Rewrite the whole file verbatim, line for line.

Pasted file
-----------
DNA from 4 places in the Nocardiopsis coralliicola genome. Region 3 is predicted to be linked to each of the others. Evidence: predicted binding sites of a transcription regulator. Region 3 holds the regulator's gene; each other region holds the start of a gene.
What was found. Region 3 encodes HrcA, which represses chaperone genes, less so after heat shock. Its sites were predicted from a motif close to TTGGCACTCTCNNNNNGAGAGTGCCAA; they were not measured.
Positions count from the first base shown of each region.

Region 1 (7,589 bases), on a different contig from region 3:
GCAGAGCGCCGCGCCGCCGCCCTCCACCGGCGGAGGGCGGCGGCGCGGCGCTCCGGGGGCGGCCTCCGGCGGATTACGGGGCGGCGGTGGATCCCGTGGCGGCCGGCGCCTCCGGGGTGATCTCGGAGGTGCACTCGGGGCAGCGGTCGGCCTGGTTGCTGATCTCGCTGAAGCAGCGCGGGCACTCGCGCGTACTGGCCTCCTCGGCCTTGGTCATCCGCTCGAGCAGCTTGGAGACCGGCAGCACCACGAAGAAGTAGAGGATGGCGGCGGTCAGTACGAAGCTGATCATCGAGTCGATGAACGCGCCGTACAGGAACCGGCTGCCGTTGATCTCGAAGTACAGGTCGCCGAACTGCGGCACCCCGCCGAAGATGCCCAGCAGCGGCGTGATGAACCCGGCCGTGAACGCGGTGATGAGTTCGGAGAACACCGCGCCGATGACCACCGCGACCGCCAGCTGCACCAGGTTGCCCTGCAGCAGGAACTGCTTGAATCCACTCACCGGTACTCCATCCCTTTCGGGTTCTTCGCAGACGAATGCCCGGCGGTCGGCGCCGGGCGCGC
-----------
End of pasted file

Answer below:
DNA from 4 places in the Nocardiopsis coralliicola genome. Region 3 is predicted to be linked to each of the others. Evidence: predicted binding sites of a transcription regulator. Region 3 holds the regulator's gene; each other region holds the start of a gene.
What was found. Region 3 encodes HrcA, which represses chaperone genes, less so after heat shock. Its sites were predicted from a motif close to TTGGCACTCTCNNNNNGAGAGTGCCAA; they were not measured.
Positions count from the first base shown of each region.

Region 1 (7,589 bases), on a different contig from region 3:
GCAGAGCGCCGCGCCGCCGCCCTCCACCGGCGGAGGGCGGCGGCGCGGCGCTCCGGGGGCGGCCTCCGGCGGATTACGGGGCGGCGGTGGATCCCGTGGCGGCCGGCGCCTCCGGGGTGATCTCGGAGGTGCACTCGGGGCAGCGGTCGGCCTGGTTGCTGATCTCGCTGAAGCAGCGCGGGCACTCGCGCGTACTGGCCTCCTCGGCCTTGGTCATCCGCTCGAGCAGCTTGGAGACCGGCAGCACCACGAAGAAGTAGAGGATGGCGGCGGTCAGTACGAAGCTGATCATCGAGTCGATGAACGCGCCGTACAGGAACCGGCTGCCGTTGATCTCGAAGTACAGGTCGCCGAACTGCGGCACCCCGCCGAAGATGCCCAGCAGCGGCGTGATGAACCCGGCCGTGAACGCGGTGATGAGTTCGGAGAACACCGCGCCGATGACCACCGCGACCGCCAGCTGCACCAGGTTGCCCTGCAGCAGGAACTGCTTGAATCCACTCACCGGTACTCCATCCCTTTCGGGTTCTTCGCAGACGAATGCCCGGCGGTCGGCGCCGGGCGCGC